Other top gainers included Nayifat Finance Co. and Gulf Union Alahlia Cooperative Insurance Co.      

Miahona Co. was the worst performer, wth its share price dropping by 6.82 percent to SR39.60.    

Nama Chemicals Co. and Jadwa REIT Saudi Fund saw their share prices drop by 3.39 percent and 3.22 percent to SR27.10 and SR12.02, respectively.

Other poor performers included Rasan Information Technology Co. and National Medical Care Co.

On the announcements front, First Mills Co. reported a net profit of SR45.5 million in the second quarter of the year, representing a rise of 30.3 percent compared to the same period in 2023.

Revenue also saw an annual increase of 13 percent in the second quarter of this year to reach SR242.3 million.

The company announced that it will distribute cash dividends of SR1.55 per share to shareholders for the first half of 2024.

The total dividend distribution amounts to SR86.03 million, to be allocated across 55 million shares.    

Saudi telecom Etihad Etisalat Co., also known as Mobily, reported a 33 percent increase in profits, reaching SR661 million in the second quarter of 2024, compared to SR497 million in the same period last year.  

The company attributed the rise in net profit to higher operating profits and a 26.2 percent reduction in financing expenses, which decreased to SR130 million due to a reduced debt portfolio.    

Lower zakat and income tax expenses also contributed to the improved financial performance, it added.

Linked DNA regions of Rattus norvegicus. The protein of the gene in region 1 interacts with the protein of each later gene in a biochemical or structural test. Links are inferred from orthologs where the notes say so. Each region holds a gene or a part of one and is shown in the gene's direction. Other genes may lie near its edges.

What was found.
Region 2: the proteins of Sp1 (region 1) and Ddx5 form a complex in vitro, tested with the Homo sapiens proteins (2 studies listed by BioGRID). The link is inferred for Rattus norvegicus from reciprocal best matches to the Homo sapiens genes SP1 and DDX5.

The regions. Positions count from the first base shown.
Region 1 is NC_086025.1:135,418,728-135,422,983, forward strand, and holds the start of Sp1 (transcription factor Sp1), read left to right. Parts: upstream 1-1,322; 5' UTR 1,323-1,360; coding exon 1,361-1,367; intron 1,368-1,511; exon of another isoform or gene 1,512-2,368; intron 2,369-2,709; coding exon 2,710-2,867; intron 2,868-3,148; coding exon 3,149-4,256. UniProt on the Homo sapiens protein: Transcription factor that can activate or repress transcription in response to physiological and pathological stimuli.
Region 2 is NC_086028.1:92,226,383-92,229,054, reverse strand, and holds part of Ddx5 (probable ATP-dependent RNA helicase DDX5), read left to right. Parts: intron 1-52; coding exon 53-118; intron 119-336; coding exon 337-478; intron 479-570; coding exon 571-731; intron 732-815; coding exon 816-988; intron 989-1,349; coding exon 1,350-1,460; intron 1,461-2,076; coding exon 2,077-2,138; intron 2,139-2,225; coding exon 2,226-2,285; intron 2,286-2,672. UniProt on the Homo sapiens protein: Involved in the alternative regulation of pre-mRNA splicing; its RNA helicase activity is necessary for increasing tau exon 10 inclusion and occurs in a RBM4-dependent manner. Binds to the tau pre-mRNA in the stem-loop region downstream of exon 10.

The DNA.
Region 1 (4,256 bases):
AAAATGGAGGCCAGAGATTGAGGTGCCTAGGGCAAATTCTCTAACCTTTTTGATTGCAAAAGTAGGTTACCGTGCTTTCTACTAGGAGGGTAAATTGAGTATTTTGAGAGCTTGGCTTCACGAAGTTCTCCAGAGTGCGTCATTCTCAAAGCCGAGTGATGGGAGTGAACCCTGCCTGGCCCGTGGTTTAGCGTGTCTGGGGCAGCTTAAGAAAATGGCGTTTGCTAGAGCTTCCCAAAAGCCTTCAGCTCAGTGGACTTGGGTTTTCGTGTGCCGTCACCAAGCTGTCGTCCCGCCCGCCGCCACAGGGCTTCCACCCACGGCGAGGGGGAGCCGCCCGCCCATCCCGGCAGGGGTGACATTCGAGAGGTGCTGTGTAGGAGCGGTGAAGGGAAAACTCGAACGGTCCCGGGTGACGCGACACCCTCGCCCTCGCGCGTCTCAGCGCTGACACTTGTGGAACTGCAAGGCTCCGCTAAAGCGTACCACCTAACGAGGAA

Saudi Telecom Co. also reported a 9 percent increase in profits, reaching SR3.3 billion in the second quarter, compared to SR3.0 billion in the same period last year.  

The company attributed the rise in net profit to a revenue increase of SR828 million, which was partially offset by a SR272 million rise in the cost of revenues, resulting in a gross profit increase of SR556 million.    

Operating expenses decreased by SR48 million, and zakat and income tax expenses fell by SR23 million, it added.


Fitch Ratings withdraws from Lebanon 

Fitch Ratings withdraws from Lebanon 
Updated 23 July 2024
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Fitch Ratings withdraws from Lebanon 

Fitch Ratings withdraws from Lebanon 

RIYADH: The unavailability of certain key data has led Fitch Ratings to withdraw from categorizing Lebanon, as the agency no longer has sufficient information to maintain its assessment of the nation. 

The global credit rating agency has affirmed Lebanon’s long-term foreign and local-currency issuer default ratings as restricted and has subsequently withdrawn the nation’s IDR and country ceiling. 

Restricted default indicates a country has neglected specific financial obligations while continuing to meet others. 

This means that the agency has confirmed Lebanon’s long-term debt ratings as restricted and ceased providing assessments and analysis for the country due to insufficient data. 

Lebanon has been in default on its foreign-currency obligations since March 2020, significantly influencing its rating assessment. 

The government’s failure to repay the Eurobond, which was due on March 9, 2020, led to its categorization as restricted default.

“The government has stopped servicing its outstanding stock of Eurobonds pending a debt restructuring,” the agency said.  

The local-currency IDRs remain in restricted default due to the government’s failure to resume interest payments on Banque du Liban’s holdings of local-currency securities despite continuing to serve local-currency debt to private creditors. 

Fitch also stated that the authorities have not initiated a local-currency debt restructuring. 

The agency’s decision to withdraw Lebanon’s ratings was driven by the issuer’s cessation of publishing national accounts and fiscal data, which are now only available up to 2021.